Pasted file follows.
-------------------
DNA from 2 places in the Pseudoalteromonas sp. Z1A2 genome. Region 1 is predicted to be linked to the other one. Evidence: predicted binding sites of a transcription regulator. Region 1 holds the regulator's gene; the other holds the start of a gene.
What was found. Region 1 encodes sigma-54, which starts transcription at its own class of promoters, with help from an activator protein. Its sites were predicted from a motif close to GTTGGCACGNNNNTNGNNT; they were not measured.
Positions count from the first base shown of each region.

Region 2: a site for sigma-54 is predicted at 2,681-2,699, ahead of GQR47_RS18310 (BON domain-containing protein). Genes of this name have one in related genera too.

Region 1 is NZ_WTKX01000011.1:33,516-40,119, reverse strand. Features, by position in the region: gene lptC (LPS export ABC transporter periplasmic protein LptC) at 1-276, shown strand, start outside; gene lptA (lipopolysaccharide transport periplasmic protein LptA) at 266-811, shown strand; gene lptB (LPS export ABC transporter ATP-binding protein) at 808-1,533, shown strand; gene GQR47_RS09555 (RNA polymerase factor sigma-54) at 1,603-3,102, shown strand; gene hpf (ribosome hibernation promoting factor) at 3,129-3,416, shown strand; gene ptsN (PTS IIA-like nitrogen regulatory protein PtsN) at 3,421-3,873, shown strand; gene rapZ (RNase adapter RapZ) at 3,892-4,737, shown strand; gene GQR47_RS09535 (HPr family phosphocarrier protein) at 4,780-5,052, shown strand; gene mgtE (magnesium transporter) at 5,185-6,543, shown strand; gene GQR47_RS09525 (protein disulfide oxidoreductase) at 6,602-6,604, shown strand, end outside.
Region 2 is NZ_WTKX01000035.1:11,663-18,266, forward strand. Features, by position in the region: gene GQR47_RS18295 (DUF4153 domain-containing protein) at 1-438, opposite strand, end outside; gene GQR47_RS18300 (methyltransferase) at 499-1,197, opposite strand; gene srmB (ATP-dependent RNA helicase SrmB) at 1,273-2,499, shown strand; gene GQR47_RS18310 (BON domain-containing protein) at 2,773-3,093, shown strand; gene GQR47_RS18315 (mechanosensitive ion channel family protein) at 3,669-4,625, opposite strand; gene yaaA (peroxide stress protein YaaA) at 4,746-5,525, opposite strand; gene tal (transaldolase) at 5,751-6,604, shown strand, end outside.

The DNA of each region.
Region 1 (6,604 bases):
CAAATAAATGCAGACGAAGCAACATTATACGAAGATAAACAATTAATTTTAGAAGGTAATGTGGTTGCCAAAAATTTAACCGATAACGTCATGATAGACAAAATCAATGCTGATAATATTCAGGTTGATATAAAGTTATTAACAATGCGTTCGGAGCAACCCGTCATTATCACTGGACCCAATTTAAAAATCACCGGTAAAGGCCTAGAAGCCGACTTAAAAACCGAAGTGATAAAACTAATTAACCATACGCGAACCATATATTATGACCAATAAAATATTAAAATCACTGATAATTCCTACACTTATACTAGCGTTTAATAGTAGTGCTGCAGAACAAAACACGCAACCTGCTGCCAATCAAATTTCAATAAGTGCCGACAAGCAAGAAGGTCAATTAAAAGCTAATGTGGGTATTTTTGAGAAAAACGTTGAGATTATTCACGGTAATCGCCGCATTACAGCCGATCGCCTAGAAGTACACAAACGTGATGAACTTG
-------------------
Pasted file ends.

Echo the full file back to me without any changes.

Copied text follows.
DNA from 2 places in the Pseudoalteromonas sp. Z1A2 genome. Region 1 is predicted to be linked to the other one. Evidence: predicted binding sites of a transcription regulator. Region 1 holds the regulator's gene; the other holds the start of a gene.
What was found. Region 1 encodes sigma-54, which starts transcription at its own class of promoters, with help from an activator protein. Its sites were predicted from a motif close to GTTGGCACGNNNNTNGNNT; they were not measured.
Positions count from the first base shown of each region.

Region 2: a site for sigma-54 is predicted at 2,681-2,699, ahead of GQR47_RS18310 (BON domain-containing protein). Genes of this name have one in related genera too.

Region 1 is NZ_WTKX01000011.1:33,516-40,119, reverse strand. Features, by position in the region: gene lptC (LPS export ABC transporter periplasmic protein LptC) at 1-276, shown strand, start outside; gene lptA (lipopolysaccharide transport periplasmic protein LptA) at 266-811, shown strand; gene lptB (LPS export ABC transporter ATP-binding protein) at 808-1,533, shown strand; gene GQR47_RS09555 (RNA polymerase factor sigma-54) at 1,603-3,102, shown strand; gene hpf (ribosome hibernation promoting factor) at 3,129-3,416, shown strand; gene ptsN (PTS IIA-like nitrogen regulatory protein PtsN) at 3,421-3,873, shown strand; gene rapZ (RNase adapter RapZ) at 3,892-4,737, shown strand; gene GQR47_RS09535 (HPr family phosphocarrier protein) at 4,780-5,052, shown strand; gene mgtE (magnesium transporter) at 5,185-6,543, shown strand; gene GQR47_RS09525 (protein disulfide oxidoreductase) at 6,602-6,604, shown strand, end outside.
Region 2 is NZ_WTKX01000035.1:11,663-18,266, forward strand. Features, by position in the region: gene GQR47_RS18295 (DUF4153 domain-containing protein) at 1-438, opposite strand, end outside; gene GQR47_RS18300 (methyltransferase) at 499-1,197, opposite strand; gene srmB (ATP-dependent RNA helicase SrmB) at 1,273-2,499, shown strand; gene GQR47_RS18310 (BON domain-containing protein) at 2,773-3,093, shown strand; gene GQR47_RS18315 (mechanosensitive ion channel family protein) at 3,669-4,625, opposite strand; gene yaaA (peroxide stress protein YaaA) at 4,746-5,525, opposite strand; gene tal (transaldolase) at 5,751-6,604, shown strand, end outside.

The DNA of each region.
Region 1 (6,604 bases):
CAAATAAATGCAGACGAAGCAACATTATACGAAGATAAACAATTAATTTTAGAAGGTAATGTGGTTGCCAAAAATTTAACCGATAACGTCATGATAGACAAAATCAATGCTGATAATATTCAGGTTGATATAAAGTTATTAACAATGCGTTCGGAGCAACCCGTCATTATCACTGGACCCAATTTAAAAATCACCGGTAAAGGCCTAGAAGCCGACTTAAAAACCGAAGTGATAAAACTAATTAACCATACGCGAACCATATATTATGACCAATAAAATATTAAAATCACTGATAATTCCTACACTTATACTAGCGTTTAATAGTAGTGCTGCAGAACAAAACACGCAACCTGCTGCCAATCAAATTTCAATAAGTGCCGACAAGCAAGAAGGTCAATTAAAAGCTAATGTGGGTATTTTTGAGAAAAACGTTGAGATTATTCACGGTAATCGCCGCATTACAGCCGATCGCCTAGAAGTACACAAACGTGATGAACTTG